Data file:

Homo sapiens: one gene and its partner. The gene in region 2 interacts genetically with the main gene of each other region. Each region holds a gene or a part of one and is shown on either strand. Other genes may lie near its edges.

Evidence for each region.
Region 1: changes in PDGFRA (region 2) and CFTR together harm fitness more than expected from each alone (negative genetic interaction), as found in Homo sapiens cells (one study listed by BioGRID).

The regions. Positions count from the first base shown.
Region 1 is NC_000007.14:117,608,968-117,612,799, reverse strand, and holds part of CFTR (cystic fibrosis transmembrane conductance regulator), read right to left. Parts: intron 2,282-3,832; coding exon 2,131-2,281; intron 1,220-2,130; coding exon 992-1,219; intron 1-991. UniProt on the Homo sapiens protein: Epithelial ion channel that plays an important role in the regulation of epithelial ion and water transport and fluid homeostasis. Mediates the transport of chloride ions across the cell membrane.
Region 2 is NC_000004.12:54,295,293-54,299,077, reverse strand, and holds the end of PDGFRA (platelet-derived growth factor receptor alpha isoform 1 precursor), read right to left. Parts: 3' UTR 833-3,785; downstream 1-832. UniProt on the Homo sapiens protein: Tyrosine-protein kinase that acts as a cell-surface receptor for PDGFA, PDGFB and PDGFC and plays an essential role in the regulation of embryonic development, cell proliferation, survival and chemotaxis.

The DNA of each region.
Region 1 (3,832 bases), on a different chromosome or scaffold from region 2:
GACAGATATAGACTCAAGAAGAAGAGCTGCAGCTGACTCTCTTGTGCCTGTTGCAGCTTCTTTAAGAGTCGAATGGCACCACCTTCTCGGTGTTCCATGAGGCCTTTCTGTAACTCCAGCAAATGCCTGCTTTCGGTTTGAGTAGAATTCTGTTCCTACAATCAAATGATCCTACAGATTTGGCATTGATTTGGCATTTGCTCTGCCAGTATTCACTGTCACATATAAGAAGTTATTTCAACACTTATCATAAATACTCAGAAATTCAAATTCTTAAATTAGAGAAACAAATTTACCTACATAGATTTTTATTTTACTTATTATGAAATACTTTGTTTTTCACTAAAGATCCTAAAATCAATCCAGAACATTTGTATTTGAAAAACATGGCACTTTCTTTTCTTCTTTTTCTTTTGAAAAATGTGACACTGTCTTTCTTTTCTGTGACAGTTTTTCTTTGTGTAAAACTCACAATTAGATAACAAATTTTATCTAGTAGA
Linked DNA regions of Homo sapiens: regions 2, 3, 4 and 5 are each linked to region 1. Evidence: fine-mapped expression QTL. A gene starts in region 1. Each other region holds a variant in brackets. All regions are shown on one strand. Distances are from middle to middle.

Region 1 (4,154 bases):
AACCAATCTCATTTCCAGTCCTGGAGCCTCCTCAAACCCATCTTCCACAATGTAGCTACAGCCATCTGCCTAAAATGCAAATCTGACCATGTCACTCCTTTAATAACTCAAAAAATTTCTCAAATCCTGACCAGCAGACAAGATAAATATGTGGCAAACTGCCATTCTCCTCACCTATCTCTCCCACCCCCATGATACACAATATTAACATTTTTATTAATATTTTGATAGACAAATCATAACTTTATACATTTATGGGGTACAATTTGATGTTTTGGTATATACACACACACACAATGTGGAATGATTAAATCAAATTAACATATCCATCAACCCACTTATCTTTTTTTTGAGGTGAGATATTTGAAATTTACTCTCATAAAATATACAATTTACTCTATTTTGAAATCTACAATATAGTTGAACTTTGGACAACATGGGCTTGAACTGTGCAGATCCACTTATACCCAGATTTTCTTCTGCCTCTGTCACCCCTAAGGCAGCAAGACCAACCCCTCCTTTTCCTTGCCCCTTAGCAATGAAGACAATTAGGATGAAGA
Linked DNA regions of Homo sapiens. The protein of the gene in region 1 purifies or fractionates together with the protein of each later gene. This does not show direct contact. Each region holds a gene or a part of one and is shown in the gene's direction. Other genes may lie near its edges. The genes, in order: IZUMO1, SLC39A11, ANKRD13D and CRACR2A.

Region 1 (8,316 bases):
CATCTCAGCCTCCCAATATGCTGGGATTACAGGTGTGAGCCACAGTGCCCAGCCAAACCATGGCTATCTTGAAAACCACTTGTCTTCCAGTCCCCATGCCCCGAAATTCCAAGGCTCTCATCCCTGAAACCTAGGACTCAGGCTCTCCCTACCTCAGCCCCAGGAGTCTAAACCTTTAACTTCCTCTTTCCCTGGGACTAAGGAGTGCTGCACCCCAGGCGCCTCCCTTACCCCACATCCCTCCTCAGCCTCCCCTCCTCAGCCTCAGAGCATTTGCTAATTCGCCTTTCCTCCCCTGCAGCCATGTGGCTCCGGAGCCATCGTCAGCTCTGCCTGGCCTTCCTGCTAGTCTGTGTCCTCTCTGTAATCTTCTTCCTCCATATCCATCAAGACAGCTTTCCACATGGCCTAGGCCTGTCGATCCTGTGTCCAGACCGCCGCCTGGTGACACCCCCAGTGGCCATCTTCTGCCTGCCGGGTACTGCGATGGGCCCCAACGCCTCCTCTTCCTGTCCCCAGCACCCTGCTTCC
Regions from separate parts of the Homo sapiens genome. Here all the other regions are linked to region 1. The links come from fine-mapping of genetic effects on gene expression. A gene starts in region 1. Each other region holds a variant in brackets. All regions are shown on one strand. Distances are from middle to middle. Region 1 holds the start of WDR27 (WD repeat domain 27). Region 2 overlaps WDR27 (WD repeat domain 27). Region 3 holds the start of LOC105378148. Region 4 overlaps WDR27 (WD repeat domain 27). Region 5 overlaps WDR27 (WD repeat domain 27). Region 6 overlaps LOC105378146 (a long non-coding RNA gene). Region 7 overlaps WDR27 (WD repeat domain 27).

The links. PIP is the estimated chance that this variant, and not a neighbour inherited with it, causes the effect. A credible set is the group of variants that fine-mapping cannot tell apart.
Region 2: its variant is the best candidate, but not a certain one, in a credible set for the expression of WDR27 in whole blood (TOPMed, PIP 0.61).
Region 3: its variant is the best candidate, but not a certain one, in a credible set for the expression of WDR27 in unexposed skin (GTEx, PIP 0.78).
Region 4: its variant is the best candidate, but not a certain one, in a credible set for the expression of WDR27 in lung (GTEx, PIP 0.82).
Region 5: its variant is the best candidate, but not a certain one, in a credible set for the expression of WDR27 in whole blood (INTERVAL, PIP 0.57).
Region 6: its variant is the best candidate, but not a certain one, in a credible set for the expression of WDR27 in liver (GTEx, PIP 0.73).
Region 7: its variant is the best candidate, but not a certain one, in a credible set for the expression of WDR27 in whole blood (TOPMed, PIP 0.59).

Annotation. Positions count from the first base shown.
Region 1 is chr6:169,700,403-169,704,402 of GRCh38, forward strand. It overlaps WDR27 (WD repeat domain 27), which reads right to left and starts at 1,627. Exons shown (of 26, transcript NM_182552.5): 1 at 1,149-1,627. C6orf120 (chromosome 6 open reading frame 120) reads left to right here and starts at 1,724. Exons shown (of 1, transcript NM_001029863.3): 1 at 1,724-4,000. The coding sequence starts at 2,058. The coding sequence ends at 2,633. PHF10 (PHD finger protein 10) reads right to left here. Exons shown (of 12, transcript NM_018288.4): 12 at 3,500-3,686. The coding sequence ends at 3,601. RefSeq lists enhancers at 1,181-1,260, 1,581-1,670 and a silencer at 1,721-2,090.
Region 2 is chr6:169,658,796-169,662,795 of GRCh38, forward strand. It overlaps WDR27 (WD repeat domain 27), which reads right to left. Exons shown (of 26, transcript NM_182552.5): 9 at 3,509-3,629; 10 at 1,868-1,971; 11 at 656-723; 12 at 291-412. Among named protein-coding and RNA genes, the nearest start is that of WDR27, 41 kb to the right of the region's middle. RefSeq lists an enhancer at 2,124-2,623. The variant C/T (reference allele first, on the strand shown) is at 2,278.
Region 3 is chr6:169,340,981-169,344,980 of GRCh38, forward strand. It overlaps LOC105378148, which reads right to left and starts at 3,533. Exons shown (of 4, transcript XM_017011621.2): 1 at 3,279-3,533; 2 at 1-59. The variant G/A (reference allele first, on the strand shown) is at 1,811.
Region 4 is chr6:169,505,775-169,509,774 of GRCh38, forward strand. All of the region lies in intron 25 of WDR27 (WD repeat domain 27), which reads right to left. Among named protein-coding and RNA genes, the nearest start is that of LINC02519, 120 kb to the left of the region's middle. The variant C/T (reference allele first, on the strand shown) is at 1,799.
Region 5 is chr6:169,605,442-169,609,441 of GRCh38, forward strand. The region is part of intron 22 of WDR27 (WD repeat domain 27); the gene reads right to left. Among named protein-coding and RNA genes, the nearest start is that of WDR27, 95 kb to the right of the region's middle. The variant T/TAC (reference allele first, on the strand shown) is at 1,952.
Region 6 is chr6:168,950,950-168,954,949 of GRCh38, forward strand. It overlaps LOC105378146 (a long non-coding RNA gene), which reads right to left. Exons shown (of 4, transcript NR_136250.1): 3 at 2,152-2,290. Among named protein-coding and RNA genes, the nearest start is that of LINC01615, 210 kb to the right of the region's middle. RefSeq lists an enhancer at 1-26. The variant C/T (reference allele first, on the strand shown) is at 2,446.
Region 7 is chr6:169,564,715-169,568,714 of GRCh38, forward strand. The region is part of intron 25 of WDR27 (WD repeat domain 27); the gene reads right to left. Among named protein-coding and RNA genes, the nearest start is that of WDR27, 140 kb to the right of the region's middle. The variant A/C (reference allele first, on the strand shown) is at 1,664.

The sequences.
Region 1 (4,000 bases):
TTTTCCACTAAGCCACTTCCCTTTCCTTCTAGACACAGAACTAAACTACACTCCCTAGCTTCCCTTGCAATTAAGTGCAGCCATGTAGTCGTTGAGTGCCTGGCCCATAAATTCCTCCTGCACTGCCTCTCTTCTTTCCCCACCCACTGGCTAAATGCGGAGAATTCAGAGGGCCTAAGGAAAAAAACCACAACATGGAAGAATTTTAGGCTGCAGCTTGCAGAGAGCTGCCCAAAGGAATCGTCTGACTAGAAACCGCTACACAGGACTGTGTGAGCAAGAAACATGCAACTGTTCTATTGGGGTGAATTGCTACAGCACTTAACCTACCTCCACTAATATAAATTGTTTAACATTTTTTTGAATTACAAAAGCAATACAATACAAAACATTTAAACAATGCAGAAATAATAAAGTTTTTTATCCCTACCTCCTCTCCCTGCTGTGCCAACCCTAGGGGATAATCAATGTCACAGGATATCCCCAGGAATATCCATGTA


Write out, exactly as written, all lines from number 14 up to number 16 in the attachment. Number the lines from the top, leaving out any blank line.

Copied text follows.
Region 1 (8,316 bases):
CATCTCAGCCTCCCAATATGCTGGGATTACAGGTGTGAGCCACAGTGCCCAGCCAAACCATGGCTATCTTGAAAACCACTTGTCTTCCAGTCCCCATGCCCCGAAATTCCAAGGCTCTCATCCCTGAAACCTAGGACTCAGGCTCTCCCTACCTCAGCCCCAGGAGTCTAAACCTTTAACTTCCTCTTTCCCTGGGACTAAGGAGTGCTGCACCCCAGGCGCCTCCCTTACCCCACATCCCTCCTCAGCCTCCCCTCCTCAGCCTCAGAGCATTTGCTAATTCGCCTTTCCTCCCCTGCAGCCATGTGGCTCCGGAGCCATCGTCAGCTCTGCCTGGCCTTCCTGCTAGTCTGTGTCCTCTCTGTAATCTTCTTCCTCCATATCCATCAAGACAGCTTTCCACATGGCCTAGGCCTGTCGATCCTGTGTCCAGACCGCCGCCTGGTGACACCCCCAGTGGCCATCTTCTGCCTGCCGGGTACTGCGATGGGCCCCAACGCCTCCTCTTCCTGTCCCCAGCACCCTGCTTCC
Regions from separate parts of the Homo sapiens genome. Here all the other regions are linked to region 1. The links come from fine-mapping of genetic effects on gene expression. A gene starts in region 1. Each other region holds a variant in brackets. All regions are shown on one strand. Distances are from middle to middle. Region 1 holds the start of WDR27 (WD repeat domain 27). Region 2 overlaps WDR27 (WD repeat domain 27). Region 3 holds the start of LOC105378148. Region 4 overlaps WDR27 (WD repeat domain 27). Region 5 overlaps WDR27 (WD repeat domain 27). Region 6 overlaps LOC105378146 (a long non-coding RNA gene). Region 7 overlaps WDR27 (WD repeat domain 27).